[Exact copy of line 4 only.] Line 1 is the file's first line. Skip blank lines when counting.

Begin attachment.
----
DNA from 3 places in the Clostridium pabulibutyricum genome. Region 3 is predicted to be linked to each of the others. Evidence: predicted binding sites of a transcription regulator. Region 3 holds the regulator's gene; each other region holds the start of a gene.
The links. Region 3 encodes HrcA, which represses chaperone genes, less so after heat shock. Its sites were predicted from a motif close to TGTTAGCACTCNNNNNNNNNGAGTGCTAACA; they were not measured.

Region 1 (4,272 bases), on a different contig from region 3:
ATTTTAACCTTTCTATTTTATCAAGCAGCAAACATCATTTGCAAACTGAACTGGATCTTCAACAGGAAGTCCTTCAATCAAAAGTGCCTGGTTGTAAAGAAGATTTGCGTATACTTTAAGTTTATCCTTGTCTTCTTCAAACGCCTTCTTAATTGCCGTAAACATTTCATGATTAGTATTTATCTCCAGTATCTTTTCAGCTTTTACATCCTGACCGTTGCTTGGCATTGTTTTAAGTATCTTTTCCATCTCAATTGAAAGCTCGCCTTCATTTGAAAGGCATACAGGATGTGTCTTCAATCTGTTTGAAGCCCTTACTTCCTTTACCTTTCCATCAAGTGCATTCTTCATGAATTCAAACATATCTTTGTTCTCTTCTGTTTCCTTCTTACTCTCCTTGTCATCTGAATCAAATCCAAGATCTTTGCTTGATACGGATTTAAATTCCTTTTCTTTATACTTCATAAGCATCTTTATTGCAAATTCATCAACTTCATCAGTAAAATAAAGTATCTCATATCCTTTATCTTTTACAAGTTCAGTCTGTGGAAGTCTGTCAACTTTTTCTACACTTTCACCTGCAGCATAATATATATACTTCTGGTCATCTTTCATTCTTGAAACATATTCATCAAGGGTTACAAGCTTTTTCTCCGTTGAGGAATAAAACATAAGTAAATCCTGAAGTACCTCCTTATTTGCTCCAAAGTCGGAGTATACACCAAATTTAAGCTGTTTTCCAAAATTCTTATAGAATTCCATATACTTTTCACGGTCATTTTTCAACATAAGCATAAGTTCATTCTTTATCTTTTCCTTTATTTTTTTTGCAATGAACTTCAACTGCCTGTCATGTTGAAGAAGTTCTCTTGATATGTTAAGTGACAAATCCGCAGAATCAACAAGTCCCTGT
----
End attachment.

ATTTTAACCTTTCTATTTTATCAAGCAGCAAACATCATTTGCAAACTGAACTGGATCTTCAACAGGAAGTCCTTCAATCAAAAGTGCCTGGTTGTAAAGAAGATTTGCGTATACTTTAAGTTTATCCTTGTCTTCTTCAAACGCCTTCTTAATTGCCGTAAACATTTCATGATTAGTATTTATCTCCAGTATCTTTTCAGCTTTTACATCCTGACCGTTGCTTGGCATTGTTTTAAGTATCTTTTCCATCTCAATTGAAAGCTCGCCTTCATTTGAAAGGCATACAGGATGTGTCTTCAATCTGTTTGAAGCCCTTACTTCCTTTACCTTTCCATCAAGTGCATTCTTCATGAATTCAAACATATCTTTGTTCTCTTCTGTTTCCTTCTTACTCTCCTTGTCATCTGAATCAAATCCAAGATCTTTGCTTGATACGGATTTAAATTCCTTTTCTTTATACTTCATAAGCATCTTTATTGCAAATTCATCAACTTCATCAGTAAAATAAAGTATCTCATATCCTTTATCTTTTACAAGTTCAGTCTGTGGAAGTCTGTCAACTTTTTCTACACTTTCACCTGCAGCATAATATATATACTTCTGGTCATCTTTCATTCTTGAAACATATTCATCAAGGGTTACAAGCTTTTTCTCCGTTGAGGAATAAAACATAAGTAAATCCTGAAGTACCTCCTTATTTGCTCCAAAGTCGGAGTATACACCAAATTTAAGCTGTTTTCCAAAATTCTTATAGAATTCCATATACTTTTCACGGTCATTTTTCAACATAAGCATAAGTTCATTCTTTATCTTTTCCTTTATTTTTTTTGCAATGAACTTCAACTGCCTGTCATGTTGAAGAAGTTCTCTTGATATGTTAAGTGACAAATCCGCAGAATCAACAAGTCCCTGT